Myki Dee Kim, Staff Writer
Located on the edge of campus in Zaverl Hall, the Lacey Makerspace held its grand opening on Wednesday Oct. 16, 2019. Members from the Saint Martin’s community and the greater Olympia area came together to celebrate the opening for themselves. The Lacey Makerspace is a community workshop that promotes innovation and knowledge through projects and learning. The Makerspace houses its own equipment, which includes a laser cutter/engraver, CNC plasma cutter, 3D printers, woodworking, welding, fabric arts, and electronics. With the ability to take classes or even work at your own pace, the Makerspace is a resource that welcomes all to come and make their creative ideas a reality. The overall hopes for the project are to promote entrepreneurship, development of skills, increased experience, business expansion, and the ability for individuals to create their own products from start to finish.
The Thurston County Center for Business and Innovation partnered with the Lacey Makerspace facility and programs. Karlee Purcell, the Director for the Center of Business and Innovation said that she loves having the Makerspace on a college campus and so close to the other campus at South Puget Sound Community College (SPSCC). Purcell states that being on a college campus will help promote innovation across all fields and develop lifelong skills and experiences. She hopes that the Makerspace will help inventors and new entrepreneurs be able to see and create products and use the space as workshop that can act as a stepping stone to the future.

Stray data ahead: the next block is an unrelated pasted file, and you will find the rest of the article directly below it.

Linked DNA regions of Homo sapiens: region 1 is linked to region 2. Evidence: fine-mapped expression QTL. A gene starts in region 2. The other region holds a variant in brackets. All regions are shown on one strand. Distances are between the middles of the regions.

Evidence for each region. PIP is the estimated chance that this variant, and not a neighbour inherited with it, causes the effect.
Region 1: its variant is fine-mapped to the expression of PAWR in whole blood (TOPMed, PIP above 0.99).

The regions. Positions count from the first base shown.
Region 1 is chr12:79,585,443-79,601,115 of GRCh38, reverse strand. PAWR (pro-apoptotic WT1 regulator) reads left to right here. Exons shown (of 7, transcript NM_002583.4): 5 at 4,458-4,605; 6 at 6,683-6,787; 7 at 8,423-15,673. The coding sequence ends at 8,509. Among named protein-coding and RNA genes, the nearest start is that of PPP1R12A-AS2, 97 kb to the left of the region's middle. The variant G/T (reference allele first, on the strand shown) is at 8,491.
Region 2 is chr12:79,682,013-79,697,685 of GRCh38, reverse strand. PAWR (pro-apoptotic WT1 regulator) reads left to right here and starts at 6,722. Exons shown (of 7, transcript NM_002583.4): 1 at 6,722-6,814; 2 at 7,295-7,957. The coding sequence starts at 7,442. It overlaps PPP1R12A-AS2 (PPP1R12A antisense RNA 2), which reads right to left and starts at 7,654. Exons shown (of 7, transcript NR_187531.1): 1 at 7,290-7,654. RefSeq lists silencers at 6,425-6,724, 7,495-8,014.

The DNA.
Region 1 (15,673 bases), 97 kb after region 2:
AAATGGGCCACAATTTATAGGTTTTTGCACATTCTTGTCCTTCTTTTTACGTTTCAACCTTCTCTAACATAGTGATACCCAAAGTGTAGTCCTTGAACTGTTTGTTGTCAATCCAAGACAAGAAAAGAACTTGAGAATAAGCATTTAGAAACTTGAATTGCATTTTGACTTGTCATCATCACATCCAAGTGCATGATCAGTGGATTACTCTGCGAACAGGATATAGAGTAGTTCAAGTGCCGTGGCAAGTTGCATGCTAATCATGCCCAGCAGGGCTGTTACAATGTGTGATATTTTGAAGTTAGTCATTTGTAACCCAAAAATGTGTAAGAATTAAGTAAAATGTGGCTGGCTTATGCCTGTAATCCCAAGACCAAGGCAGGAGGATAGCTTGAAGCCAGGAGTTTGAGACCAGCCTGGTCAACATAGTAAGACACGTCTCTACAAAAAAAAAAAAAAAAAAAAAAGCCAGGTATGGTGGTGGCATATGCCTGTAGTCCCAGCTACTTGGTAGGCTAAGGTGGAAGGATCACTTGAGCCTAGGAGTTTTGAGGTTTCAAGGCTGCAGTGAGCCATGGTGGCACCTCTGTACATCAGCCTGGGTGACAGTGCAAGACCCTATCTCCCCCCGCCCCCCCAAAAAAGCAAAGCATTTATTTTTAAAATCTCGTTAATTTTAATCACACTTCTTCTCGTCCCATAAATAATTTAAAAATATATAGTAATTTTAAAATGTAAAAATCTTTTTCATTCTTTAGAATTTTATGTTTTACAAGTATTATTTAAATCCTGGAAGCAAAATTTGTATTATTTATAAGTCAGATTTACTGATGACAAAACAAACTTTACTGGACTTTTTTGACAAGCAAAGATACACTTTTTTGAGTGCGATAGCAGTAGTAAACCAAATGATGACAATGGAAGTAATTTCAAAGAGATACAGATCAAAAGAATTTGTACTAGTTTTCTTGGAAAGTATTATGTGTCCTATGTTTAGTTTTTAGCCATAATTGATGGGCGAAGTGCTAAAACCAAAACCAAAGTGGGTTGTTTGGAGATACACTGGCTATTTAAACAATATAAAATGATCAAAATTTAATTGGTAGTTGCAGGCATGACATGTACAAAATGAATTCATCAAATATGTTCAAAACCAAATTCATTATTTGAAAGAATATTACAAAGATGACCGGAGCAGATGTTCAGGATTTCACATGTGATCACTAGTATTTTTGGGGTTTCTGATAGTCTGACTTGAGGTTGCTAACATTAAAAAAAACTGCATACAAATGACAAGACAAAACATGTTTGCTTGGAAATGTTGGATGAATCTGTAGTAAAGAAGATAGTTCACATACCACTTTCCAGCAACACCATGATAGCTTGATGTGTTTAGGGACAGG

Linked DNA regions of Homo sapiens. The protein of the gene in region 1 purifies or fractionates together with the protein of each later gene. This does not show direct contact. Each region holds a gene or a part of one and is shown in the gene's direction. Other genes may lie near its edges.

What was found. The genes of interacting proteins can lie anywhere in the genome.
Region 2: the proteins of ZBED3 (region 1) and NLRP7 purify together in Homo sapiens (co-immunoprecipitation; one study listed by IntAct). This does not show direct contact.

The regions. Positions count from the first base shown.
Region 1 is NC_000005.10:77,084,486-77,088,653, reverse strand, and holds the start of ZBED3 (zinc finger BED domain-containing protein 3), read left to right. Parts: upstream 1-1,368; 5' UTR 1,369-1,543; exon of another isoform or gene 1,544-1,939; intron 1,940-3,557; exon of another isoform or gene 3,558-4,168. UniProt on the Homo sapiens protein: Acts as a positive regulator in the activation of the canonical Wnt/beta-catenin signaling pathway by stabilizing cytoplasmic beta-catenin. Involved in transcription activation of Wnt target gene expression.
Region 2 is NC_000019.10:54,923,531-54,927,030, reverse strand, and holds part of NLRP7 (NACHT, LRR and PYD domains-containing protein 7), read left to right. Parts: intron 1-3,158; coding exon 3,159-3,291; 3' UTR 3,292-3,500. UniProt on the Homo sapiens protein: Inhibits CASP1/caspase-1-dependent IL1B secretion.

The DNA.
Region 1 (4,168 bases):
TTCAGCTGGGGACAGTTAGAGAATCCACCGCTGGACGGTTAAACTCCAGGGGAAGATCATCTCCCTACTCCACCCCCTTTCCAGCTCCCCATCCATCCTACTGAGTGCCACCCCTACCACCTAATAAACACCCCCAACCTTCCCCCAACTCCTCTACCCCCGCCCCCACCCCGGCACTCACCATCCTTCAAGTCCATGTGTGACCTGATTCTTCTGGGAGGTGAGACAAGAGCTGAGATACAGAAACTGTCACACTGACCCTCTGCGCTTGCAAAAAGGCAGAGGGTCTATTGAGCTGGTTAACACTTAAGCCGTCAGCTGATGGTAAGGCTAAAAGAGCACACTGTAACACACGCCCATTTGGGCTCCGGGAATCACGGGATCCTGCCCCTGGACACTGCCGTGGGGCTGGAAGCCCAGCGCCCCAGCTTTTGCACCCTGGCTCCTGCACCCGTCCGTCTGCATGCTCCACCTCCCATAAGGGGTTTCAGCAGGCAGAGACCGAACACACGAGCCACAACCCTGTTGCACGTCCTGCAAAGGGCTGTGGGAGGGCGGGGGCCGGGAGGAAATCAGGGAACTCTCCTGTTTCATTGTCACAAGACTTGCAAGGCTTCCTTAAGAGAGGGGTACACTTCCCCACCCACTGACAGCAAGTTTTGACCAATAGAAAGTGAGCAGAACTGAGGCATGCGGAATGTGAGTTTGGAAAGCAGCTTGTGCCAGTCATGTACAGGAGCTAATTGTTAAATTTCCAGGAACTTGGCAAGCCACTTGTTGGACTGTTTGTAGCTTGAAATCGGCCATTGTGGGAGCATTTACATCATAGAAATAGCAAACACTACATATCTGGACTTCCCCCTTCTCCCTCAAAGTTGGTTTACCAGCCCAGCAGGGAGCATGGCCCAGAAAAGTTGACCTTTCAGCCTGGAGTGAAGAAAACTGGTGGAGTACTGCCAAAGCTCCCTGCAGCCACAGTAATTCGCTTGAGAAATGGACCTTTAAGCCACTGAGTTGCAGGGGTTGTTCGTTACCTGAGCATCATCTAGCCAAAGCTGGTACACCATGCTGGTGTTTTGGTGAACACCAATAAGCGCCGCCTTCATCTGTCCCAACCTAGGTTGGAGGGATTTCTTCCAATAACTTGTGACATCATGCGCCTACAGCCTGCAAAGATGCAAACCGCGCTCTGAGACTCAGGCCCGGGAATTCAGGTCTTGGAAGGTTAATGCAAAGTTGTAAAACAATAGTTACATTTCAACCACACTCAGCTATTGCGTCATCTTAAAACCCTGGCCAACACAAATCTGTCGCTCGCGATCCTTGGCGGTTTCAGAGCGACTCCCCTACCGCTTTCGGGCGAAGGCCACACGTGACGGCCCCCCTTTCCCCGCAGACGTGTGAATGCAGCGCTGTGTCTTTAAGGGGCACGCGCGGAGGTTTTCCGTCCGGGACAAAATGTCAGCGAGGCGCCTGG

Being a non-profit organization, the Lacey Makerspace always welcomes volunteers to come and help at the facility. Volunteers can participate in a wide variety of projects, such as giving tours, mentor members, attend events, teach workshops and classes, take photos, update social media, etc. Cole and Emma Hankins were volunteering at the grand opening at the engraving and laser printing station.
Emma says that she believes that the Makerspace is “really cool that the community can come in at all ages and learn how to engrave and do other things.”
Emma was introduced to the space after her older brother Cole got involved with the program.
Cole enjoys the Makerspace because “you can’t just buy [the equipment at the Makerspace] at your house and be able to use it.”
The Hankins siblings believe that along with having equipment available, they enjoy having people be able to teach them how to use the machines properly.
Joseph Ander, the Director of the Lacey Makerspace, believes that the space as a whole is in an ideal location, not only on the Saint Martin’s campus but in the hub of the Lacey community. He hopes that the Makerspace begins to foster growth and create new products and viable businesses. Ander encourages everyone to get involved with the Makerspace and take advantage of the opportunities present.
The Lacey Makerspace is now a hub for innovation in the Thurston County community. The Makerspace is open Wednesday to Friday 2 p.m. to 8 p.m. and Saturday 10 a.m. to 4 p.m. Students and veterans receive special pricing at $30 per month for full access to the workspace.